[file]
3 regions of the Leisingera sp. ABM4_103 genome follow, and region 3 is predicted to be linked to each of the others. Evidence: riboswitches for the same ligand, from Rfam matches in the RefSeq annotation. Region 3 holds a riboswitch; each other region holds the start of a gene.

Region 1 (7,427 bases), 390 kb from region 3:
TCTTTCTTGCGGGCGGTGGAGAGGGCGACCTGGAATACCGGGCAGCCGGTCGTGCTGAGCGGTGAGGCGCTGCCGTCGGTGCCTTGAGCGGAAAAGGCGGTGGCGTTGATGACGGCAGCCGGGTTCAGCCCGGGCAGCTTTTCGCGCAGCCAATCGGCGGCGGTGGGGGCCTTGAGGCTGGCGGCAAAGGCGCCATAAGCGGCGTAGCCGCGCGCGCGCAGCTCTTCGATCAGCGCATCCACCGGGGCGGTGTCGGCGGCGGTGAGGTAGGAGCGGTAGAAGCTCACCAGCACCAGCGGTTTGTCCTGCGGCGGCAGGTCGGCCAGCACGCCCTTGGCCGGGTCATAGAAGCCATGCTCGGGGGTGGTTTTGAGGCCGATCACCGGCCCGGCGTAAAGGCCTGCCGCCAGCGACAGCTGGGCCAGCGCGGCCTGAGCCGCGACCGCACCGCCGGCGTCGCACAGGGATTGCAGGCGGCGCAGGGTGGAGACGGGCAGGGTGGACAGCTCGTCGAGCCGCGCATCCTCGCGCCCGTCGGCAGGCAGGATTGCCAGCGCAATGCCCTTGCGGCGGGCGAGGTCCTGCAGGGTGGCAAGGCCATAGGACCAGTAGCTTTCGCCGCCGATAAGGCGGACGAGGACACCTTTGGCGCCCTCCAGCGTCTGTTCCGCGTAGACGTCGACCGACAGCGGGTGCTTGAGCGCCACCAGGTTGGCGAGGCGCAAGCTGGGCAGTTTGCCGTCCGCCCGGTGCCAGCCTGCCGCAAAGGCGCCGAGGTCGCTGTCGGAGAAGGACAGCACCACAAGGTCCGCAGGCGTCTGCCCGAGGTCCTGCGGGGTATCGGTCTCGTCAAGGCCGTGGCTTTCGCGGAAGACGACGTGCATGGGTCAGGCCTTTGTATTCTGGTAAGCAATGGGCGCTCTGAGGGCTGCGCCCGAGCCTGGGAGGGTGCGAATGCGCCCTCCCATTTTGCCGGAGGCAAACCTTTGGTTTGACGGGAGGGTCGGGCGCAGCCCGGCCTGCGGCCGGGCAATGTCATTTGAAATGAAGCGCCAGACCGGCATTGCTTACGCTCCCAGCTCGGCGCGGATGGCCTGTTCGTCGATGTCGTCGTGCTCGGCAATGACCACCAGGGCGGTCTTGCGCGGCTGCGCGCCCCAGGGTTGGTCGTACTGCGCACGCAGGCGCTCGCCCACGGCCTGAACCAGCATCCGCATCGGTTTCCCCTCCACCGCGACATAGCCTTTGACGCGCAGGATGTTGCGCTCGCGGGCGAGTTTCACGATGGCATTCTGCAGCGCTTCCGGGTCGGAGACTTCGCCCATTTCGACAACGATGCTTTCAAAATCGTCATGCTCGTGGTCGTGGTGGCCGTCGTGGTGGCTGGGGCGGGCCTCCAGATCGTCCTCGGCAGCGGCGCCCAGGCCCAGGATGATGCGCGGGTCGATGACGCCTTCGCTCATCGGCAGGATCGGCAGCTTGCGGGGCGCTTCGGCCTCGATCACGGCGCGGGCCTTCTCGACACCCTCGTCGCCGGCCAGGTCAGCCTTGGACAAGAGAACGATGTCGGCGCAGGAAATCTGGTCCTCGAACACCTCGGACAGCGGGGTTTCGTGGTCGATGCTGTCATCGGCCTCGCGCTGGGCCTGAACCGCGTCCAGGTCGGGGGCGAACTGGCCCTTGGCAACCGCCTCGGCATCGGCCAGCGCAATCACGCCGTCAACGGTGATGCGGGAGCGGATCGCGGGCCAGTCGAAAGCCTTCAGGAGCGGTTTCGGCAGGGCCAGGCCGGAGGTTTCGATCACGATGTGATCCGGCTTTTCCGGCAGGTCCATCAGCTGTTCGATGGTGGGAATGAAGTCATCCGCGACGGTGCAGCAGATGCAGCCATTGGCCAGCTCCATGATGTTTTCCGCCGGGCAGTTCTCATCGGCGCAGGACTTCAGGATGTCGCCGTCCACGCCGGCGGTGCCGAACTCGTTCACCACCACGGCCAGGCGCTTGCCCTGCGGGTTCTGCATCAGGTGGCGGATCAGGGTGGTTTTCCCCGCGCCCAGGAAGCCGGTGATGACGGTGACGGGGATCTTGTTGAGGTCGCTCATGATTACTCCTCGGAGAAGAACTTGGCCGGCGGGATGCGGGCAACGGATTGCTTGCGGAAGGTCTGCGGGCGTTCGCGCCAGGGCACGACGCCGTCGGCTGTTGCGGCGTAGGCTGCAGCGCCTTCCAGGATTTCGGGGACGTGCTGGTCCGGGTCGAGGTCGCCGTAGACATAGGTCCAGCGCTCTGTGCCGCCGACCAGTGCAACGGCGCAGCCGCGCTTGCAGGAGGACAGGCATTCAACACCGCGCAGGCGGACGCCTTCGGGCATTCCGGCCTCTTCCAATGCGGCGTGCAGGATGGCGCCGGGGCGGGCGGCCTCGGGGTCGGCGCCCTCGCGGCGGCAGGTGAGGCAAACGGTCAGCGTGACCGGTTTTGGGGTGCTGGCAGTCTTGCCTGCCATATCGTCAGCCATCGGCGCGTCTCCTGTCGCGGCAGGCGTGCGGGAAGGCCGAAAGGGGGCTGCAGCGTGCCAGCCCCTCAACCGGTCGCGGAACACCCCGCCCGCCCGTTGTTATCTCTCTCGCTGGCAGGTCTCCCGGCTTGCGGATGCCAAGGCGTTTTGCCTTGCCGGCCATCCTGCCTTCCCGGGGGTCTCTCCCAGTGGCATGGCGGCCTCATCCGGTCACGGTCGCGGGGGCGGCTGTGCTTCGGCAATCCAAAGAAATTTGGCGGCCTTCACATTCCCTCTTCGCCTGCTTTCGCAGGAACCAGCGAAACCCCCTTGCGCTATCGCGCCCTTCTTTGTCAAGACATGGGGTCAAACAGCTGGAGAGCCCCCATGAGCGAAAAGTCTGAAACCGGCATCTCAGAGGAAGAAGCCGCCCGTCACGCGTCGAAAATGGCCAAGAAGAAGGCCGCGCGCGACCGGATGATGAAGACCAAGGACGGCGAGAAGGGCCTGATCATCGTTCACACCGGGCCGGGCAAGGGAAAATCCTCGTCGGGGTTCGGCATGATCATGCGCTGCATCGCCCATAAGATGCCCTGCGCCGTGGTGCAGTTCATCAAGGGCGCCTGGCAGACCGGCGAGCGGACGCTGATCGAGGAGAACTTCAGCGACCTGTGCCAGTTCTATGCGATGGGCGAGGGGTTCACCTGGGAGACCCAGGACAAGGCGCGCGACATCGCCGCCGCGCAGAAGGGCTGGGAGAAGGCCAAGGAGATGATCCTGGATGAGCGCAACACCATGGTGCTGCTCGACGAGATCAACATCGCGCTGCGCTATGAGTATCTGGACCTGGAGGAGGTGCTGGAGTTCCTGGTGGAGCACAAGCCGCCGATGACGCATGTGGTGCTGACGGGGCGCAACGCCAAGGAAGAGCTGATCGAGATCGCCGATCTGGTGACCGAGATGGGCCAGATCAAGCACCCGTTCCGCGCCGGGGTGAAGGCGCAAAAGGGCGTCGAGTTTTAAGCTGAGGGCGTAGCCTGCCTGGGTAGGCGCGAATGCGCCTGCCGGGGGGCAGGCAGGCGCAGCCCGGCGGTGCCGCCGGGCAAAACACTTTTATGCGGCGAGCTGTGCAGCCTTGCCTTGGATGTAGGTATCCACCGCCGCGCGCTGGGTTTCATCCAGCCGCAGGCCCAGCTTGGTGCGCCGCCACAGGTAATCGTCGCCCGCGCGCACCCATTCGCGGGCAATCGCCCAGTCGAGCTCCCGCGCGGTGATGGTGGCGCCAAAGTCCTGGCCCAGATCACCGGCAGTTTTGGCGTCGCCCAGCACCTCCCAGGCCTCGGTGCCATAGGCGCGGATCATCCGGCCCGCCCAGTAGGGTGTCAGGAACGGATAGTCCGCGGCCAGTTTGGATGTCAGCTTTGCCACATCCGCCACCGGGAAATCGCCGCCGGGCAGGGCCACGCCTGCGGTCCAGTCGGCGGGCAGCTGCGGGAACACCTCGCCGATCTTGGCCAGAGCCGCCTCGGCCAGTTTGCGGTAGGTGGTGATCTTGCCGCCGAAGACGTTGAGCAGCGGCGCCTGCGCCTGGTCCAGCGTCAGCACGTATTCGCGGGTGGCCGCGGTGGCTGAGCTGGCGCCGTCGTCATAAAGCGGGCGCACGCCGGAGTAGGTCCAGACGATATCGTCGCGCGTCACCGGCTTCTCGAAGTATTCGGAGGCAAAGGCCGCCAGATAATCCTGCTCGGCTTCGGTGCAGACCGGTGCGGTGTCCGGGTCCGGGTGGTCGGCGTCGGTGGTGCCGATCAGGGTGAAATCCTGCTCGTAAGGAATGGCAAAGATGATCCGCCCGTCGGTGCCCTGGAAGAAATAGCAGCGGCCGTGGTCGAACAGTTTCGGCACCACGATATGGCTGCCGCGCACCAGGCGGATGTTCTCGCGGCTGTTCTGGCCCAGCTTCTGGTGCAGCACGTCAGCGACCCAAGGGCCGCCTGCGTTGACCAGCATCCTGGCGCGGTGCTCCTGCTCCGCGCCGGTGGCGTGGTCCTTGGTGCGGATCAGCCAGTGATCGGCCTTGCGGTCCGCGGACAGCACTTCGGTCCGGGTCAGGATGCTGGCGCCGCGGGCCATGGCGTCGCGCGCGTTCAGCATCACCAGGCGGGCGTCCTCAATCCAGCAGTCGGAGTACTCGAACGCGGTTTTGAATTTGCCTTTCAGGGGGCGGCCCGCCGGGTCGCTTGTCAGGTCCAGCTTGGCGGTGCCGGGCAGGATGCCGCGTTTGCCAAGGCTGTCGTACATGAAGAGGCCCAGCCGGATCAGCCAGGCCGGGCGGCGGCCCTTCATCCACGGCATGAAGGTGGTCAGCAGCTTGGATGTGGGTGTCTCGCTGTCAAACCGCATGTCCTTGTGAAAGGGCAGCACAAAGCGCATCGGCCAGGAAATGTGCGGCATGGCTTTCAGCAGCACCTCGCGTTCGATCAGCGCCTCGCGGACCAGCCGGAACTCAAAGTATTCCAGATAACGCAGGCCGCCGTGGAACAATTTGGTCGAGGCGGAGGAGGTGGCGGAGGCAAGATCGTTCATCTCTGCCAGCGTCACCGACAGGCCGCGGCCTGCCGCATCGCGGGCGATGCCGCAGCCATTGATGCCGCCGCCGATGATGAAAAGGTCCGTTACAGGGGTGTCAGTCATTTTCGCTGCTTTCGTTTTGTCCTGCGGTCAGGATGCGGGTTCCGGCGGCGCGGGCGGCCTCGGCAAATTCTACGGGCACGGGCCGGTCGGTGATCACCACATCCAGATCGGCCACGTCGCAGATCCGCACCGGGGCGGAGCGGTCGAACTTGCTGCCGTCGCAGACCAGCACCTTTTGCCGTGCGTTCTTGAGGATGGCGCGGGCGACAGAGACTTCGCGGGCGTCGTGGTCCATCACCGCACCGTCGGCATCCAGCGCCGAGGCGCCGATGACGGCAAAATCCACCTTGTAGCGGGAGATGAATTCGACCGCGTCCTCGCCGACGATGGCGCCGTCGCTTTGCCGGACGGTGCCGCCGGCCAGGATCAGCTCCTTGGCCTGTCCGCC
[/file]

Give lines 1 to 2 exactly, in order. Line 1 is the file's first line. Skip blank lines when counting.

3 regions of the Leisingera sp. ABM4_103 genome follow, and region 3 is predicted to be linked to each of the others. Evidence: riboswitches for the same ligand, from Rfam matches in the RefSeq annotation. Region 3 holds a riboswitch; each other region holds the start of a gene.

Region 1 (7,427 bases), 390 kb from region 3: